Italy accuses France of fuelling migration by continuously colonizing Africa

Ismail Akwei January 22, 2019
Luigi di Maio -- Photo: Bloomberg

Italian deputy prime minister who is also labour and economy minister, Luigi di Maio, has accused France of fuelling migration by continuously colonizing dozens of African countries leaving them impoverished.

He made the remark during a visit to central Italy at the weekend after France criticised Italy for not allowing rescue boats carrying migrants in the Mediterranean to dock following the United Nation’s claim that about 170 migrants were feared drowned in two separate Mediterranean shipwrecks.

“The EU should impose sanctions on France and all countries like France that impoverish Africa and make these people leave, because Africans should be in Africa, not at the bottom of the Mediterranean,” he was quoted by the BBC.

“If people are leaving today it’s because European countries, France above all, have never stopped colonising dozens of African countries,” added the leader of the Five Star Movement (M5S) which is a member of the right-wing ruling coalition that has been described as racist for its strong stance against migrants.

Di Maio’s statement angered France which summoned the Italian ambassador to France, Teresa Castaldo, to the foreign ministry in Paris on Monday.

Di Maio reiterated his statement on Monday following the summoning by saying France would be a failed economy if not for Africa’s help. He also supported the yellow vest protesters in France urging them not to give up, reports BBC.

“France is one of those countries that by printing money for 14 African states prevents their economic development and contributes to the fact that the refugees leave and then die in the sea or arrive on our coasts … If Europe wants to be brave, it must have the courage to confront the issue of decolonisation in Africa,” he said.

Di Maio’s remark follows the strong statements of his colleague deputy prime minister and interior minister, Matteo Salvini, who has in the past referred to African migrant workers in Italy as slaves.

Salvini, who heads the Italian League party that holds a tough stance against immigration, made the racist remark in September 2018, in response to a public statement implying that Italy needed immigrants because the population was ageing.

Last year, Salvini filed a defamation suit against the country’s first black cabinet minister of Congolese descent for calling his far-right party “racist” in 2014.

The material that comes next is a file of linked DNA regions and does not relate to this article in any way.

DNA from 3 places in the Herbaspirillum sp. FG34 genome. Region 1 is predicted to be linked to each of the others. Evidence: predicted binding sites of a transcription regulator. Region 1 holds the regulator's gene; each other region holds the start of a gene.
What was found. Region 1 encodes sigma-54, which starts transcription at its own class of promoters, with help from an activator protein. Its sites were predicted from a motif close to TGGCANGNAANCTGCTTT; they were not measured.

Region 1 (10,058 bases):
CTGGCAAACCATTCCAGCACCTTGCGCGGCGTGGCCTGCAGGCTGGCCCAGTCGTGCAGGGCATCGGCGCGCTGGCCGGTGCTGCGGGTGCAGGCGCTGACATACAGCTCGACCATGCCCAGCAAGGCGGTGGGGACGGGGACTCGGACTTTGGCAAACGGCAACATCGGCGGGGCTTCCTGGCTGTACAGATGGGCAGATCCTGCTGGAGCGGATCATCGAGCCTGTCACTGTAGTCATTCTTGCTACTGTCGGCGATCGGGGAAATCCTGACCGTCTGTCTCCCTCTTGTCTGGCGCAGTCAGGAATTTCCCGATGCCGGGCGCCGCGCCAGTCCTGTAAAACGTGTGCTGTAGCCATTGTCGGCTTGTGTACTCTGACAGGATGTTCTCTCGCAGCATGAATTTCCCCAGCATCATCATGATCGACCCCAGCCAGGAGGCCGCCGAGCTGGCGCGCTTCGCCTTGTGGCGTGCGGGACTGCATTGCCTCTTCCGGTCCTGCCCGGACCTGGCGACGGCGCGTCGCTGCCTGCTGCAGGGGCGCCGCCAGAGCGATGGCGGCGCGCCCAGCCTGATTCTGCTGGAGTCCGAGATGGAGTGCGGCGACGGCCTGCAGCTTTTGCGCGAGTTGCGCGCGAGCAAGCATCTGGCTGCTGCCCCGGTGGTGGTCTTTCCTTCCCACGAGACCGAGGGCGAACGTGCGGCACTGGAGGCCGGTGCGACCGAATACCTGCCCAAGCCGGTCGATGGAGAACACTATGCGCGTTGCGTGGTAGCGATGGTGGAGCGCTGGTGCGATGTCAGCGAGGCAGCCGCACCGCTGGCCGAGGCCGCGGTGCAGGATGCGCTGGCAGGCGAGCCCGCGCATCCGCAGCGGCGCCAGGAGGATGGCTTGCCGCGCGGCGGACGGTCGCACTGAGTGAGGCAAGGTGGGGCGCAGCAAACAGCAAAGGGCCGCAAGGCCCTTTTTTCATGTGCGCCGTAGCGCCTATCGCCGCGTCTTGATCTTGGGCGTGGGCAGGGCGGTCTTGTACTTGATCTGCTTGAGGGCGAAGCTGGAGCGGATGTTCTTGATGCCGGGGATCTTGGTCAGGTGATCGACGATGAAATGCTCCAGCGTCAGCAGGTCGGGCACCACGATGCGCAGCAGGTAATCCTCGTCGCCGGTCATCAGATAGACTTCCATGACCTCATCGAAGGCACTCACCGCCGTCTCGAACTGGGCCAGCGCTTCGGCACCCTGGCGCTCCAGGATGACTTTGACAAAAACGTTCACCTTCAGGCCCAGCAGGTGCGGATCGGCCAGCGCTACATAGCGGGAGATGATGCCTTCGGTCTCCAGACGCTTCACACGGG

Cécile Kyenge will face trial in the northern city of Piacenza over comments made in an interview during a social democratic event when she reacted to a photograph posted on social media by Roberto Calderoli, a former senator of the far-right League party depicting her as an orangutan.

The ridiculous lawsuit follows her 2017 victory in a four-year legal battle against an Italian member of the European Parliament, Mario Borghezio who was found guilty of defamation and racial hatred during a radio interview in 2013.

Since the far-right coalition party’s assumption of office in June 2018, racist attacks, especially against African migrant workers, have gone up.

In an attack on June 11, 2018, two Malian refugees who were living in a migrant centre near Caserta, a city north of Naples, were shot from a vehicle by supporters of Matteo Salvini who had shouted slogans in support of him, they told local media.

In August 2018, 32-year-old Senegalese street vendor Cisse Elhadji Diebel was shot three times in Naples by two strangers on a scooter by the central train station. According to Italian weekly L’Espresso, at least 33 attacks were perpetrated across the country in the past two months.

Italians are quick to dismiss racist attacks against African migrants and the police do not ensure justice despite protests regularly sparked by attacks.

Matteo Salvini is behind the blocking of a humanitarian rescue boat carrying 60 migrants rescued off Libya in July 2018. He stated clearly that they were not welcome.

Italy is one of the biggest recipients of migrants arriving in Europe mainly from Africa. 

Last Edited by:Ismail Akwei Updated: January 22, 2019


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